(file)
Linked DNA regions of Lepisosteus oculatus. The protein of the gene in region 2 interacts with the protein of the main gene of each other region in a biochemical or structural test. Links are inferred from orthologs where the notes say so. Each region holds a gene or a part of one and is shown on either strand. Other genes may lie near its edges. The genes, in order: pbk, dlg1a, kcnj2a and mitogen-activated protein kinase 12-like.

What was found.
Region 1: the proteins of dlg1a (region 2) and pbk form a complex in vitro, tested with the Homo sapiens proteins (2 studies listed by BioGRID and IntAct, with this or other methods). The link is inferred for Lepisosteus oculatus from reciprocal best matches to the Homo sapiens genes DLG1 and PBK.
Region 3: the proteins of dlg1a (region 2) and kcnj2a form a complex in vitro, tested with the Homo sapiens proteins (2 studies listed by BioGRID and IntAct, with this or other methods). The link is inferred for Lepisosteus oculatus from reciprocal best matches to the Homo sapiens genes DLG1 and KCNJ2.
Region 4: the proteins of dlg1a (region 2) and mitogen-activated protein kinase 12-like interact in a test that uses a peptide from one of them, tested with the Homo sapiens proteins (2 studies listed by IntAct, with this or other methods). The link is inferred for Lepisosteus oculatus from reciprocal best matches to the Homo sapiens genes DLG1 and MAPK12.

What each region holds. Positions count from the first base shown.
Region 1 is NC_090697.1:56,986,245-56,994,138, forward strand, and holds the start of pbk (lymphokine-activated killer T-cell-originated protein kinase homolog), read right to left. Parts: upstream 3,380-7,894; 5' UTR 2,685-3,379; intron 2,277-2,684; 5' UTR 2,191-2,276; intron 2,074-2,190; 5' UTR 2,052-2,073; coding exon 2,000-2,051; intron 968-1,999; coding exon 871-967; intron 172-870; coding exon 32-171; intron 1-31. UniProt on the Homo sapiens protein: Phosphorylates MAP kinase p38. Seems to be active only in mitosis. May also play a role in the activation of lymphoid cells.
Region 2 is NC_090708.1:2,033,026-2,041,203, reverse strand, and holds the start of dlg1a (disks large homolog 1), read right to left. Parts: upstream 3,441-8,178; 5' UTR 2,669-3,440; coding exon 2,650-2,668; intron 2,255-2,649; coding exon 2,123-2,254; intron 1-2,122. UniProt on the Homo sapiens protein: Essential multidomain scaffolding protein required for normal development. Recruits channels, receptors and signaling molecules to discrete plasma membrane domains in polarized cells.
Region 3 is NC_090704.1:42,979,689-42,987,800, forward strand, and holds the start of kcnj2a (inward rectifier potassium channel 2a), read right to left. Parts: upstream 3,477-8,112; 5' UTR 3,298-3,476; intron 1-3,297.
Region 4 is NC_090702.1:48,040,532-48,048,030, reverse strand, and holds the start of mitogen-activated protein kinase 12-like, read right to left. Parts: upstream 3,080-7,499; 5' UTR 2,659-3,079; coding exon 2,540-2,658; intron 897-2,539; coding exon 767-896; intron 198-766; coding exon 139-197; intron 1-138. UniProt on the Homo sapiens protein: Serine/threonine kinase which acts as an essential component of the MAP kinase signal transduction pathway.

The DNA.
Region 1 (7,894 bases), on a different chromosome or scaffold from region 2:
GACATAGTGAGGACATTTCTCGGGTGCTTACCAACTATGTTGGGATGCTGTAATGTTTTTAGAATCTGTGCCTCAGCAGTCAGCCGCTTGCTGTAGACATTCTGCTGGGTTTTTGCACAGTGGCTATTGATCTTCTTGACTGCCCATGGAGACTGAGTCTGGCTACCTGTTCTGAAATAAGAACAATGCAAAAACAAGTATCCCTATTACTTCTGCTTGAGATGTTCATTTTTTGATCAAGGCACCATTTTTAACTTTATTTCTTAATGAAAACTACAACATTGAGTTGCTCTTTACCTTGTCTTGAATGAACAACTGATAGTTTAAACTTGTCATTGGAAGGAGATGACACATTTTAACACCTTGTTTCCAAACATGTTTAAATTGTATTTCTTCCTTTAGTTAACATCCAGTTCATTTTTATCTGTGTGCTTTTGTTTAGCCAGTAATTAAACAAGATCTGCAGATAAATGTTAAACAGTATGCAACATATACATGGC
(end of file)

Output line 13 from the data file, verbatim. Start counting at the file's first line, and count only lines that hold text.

GACATAGTGAGGACATTTCTCGGGTGCTTACCAACTATGTTGGGATGCTGTAATGTTTTTAGAATCTGTGCCTCAGCAGTCAGCCGCTTGCTGTAGACATTCTGCTGGGTTTTTGCACAGTGGCTATTGATCTTCTTGACTGCCCATGGAGACTGAGTCTGGCTACCTGTTCTGAAATAAGAACAATGCAAAAACAAGTATCCCTATTACTTCTGCTTGAGATGTTCATTTTTTGATCAAGGCACCATTTTTAACTTTATTTCTTAATGAAAACTACAACATTGAGTTGCTCTTTACCTTGTCTTGAATGAACAACTGATAGTTTAAACTTGTCATTGGAAGGAGATGACACATTTTAACACCTTGTTTCCAAACATGTTTAAATTGTATTTCTTCCTTTAGTTAACATCCAGTTCATTTTTATCTGTGTGCTTTTGTTTAGCCAGTAATTAAACAAGATCTGCAGATAAATGTTAAACAGTATGCAACATATACATGGC